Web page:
It’s snowing again today but if you’re like us, you were out with your pup early this morning. Walking in winter brings a unique set of challenges for dog owners. Ice under your shoes, traffic and snowbanks are just a few. But petMD brought a few dangers to our attention that we thought you should consider while out with your buddy.
If your dog or cat spends any amount of time outdoors, winter can be a particularly dangerous time. While the freshly fallen snow can make the world appear as a winter wonderland, there are a lot of hidden hazards to be aware of. Ice covered sidewalks, chemicals scattered across driveways and walkways, these conditions can be hazardous to animals and humans alike. Keep yourself and your pet safe this winter season by being aware and taking precautions.
It is common practice to apply chemicals to sidewalks and driveways so that the ice can be made to melt, or just to make it so that the feet can grip the ground easier. The problem with these chemicals is that they get onto animals’ unprotected feet, where they can irritate the skin or get into small abrasions in the foot pads. The animal may also lick the chemicals off of their feet and ingest them, resulting in stomach and intestinal problems. There are products that are relatively safe for animals, but not everyone uses a pet-friendly product for their sidewalks and driveways.
One solution is to outfit your dog with a set of booties, so that the foot pads are protected. Booties are also good for keeping hard snow and ice out of the spaces between the toes, something that can be very painful for an animal.
If your pet will not tolerate wearing booties, you will need to be vigilant about cleaning your pet’s feet and underside as soon as you return home from a walk. A simple rag that has been dipped in warm water will do the job.
It is also a good idea to make a habit of checking your dog or cat’s feet on a regular basis after they come in from outside to be sure that the footpads and toes are clean and free of abrasions.
Another common winter practice is the changing of antifreeze/coolant in the car engine. There will always be unintentional spills to watch out for, and not everyone is conscientious about cleaning up the spills in the driveway or on the garage floor. While a lot of companies have changed the formula of their antifreeze products so that they do not have a sweet taste, there are still plenty of antifreeze products on the market that do have that tempting sweet smell and taste to them. Dogs and cats, of course, do not know any better, and they lap up spilled antifreeze solutions when they find them on the ground.
The main ingredient of most antifreeze solutions is ethylene glycol, an extremely toxic chemical that leads to a lot of accidental illnesses and deaths in pets every year. If there is no one around to witness the pet ingesting antifreeze and the symptoms are not treated immediately, the animal may suffer severe nervous system and kidney damage within a short period after ingestion. Even the newer pet-safe products have a degree of toxicity, and the only way to avoid accidental poisoning is keep the products out of reach of pets, and off of the ground.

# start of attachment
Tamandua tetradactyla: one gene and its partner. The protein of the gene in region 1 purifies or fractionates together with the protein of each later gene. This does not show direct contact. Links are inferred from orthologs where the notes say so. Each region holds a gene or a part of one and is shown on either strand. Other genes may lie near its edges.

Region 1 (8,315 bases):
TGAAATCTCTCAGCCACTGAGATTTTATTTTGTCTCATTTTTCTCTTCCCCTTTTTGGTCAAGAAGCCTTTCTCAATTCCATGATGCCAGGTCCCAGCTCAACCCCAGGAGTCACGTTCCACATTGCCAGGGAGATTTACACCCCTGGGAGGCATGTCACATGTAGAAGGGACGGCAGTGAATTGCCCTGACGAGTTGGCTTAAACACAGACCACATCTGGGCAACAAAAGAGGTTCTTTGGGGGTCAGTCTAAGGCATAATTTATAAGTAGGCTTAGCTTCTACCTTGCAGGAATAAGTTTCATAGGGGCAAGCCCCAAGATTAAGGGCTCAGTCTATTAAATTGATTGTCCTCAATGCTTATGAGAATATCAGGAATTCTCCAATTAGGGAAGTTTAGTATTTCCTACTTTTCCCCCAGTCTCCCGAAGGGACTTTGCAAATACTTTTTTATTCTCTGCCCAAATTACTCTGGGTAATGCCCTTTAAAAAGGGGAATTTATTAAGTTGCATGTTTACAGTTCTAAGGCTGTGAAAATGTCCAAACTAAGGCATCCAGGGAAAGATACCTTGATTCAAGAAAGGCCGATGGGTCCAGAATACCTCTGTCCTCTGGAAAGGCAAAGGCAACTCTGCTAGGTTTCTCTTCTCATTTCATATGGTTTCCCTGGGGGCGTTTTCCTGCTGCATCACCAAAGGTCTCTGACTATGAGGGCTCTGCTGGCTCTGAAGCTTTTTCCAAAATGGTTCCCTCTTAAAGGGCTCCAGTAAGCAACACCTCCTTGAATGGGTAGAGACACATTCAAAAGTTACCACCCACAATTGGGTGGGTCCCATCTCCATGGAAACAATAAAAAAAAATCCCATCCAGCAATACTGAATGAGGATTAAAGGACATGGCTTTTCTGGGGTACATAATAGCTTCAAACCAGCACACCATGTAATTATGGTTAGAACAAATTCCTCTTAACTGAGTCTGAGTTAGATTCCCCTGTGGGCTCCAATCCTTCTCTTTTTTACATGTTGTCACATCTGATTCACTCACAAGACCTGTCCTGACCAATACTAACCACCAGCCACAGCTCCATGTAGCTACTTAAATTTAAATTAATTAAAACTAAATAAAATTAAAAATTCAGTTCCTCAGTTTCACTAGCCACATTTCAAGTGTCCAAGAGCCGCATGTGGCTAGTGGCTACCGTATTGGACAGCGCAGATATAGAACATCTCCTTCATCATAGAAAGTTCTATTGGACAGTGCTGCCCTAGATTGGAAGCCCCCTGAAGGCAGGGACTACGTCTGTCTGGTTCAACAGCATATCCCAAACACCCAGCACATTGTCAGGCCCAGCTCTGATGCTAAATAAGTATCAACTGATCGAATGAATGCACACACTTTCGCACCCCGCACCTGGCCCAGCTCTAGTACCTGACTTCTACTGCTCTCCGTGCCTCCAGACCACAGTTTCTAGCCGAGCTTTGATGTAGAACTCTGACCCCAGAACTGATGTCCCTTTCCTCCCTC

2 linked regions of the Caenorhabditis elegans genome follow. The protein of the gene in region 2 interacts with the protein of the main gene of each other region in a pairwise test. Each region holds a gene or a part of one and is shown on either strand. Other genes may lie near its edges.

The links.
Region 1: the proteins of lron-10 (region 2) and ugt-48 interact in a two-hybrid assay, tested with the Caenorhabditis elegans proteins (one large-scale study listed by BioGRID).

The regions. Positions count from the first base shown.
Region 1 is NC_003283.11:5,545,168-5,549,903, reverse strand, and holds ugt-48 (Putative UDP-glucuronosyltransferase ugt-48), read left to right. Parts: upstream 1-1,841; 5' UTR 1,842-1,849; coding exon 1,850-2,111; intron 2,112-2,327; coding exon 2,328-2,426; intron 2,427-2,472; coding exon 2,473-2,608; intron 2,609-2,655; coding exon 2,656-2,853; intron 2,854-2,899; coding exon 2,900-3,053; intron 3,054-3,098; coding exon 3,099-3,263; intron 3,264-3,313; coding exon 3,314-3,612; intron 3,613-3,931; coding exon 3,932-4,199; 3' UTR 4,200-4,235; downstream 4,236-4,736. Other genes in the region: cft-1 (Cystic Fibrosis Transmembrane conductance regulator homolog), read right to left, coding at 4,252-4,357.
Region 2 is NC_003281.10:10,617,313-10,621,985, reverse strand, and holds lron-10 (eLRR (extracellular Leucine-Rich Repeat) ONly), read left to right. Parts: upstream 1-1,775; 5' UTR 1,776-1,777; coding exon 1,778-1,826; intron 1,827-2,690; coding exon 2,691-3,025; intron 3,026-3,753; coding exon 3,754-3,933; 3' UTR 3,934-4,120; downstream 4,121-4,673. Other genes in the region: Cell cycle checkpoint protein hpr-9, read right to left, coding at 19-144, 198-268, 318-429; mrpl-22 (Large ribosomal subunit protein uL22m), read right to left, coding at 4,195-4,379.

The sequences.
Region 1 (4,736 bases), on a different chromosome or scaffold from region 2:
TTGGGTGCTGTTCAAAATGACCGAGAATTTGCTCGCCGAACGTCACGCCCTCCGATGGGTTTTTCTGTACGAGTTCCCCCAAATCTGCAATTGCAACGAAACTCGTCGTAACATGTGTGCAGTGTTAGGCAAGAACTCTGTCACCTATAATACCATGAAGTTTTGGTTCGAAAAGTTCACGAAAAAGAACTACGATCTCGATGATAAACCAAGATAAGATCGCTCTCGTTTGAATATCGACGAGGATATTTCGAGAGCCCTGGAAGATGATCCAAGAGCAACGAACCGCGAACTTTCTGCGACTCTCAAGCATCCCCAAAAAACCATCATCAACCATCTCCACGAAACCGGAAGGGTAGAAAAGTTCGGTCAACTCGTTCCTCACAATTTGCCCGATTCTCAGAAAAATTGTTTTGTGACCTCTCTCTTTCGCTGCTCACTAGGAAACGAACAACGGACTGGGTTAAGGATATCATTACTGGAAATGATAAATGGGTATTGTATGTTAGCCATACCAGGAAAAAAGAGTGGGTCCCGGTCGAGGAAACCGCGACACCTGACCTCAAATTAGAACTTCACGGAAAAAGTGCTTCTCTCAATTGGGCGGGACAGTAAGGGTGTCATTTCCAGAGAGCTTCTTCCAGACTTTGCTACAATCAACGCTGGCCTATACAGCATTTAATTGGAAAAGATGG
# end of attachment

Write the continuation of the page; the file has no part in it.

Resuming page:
All antifreeze products need to be carefully secured in an area that is out of reach for pets – and children, for that matter. All spills should be cleaned immediately using a water hose or similar procedure. In addition, if you are out walking and see a puddle in the street or on a driveway, do not let your pet walk through it or drink from it.
If you suspect that your pet has ingested even a small amount of antifreeze, the best thing you can do is call your veterinarian or local emergency animal clinic immediately. Ethylene glycol is a fast acting chemical, and minutes can make a difference.
Your pet may not be complaining about the cold, and is probably even having a blast playing in the snow, but just like us, animals do not always notice that their skin has started to feel funny. As the body’s temperature decreases in response to the outdoor temperature, blood is diverted to the core systems, leaving the outer organ, the skin, at risk of freezing. Once the skin has been frozen by the ice and snow, there is tissue damage, basically causing a condition akin to burning. At highest risk for frostbite are the footpads, nose, ear tips and tail.
Upon returning home after being outdoors for an extended time, or when the temperatures are especially low, check your pet’s risk points (along with the rest of the body). Early symptoms of frostbite include pale, hard skin that remains very cold even after being inside. As the skin warms, it may swell and change to a red color.
Your pet may try to relieve the irritation by licking and chewing on the skin, in which case you will need to have the skin treated and covered immediately before permanent damage is done.
Never apply direct heat to the skin, water or otherwise. Only tepid to warm water should be used on the skin, and non-electric blankets to cover the animal. You may need to consult with a veterinarian to make sure that the condition is not severe.
In some cases of severe frostbite the tissue needs to be removed, or the limb removed before the dead tissue allows infection to set in.
Hopefully, this has educated you and not frightened you. These are just some of the ways you can protect your pet, so that you do not need to worry yourself over anything, and so that you and your pet can have a great time in the snow and on the ice.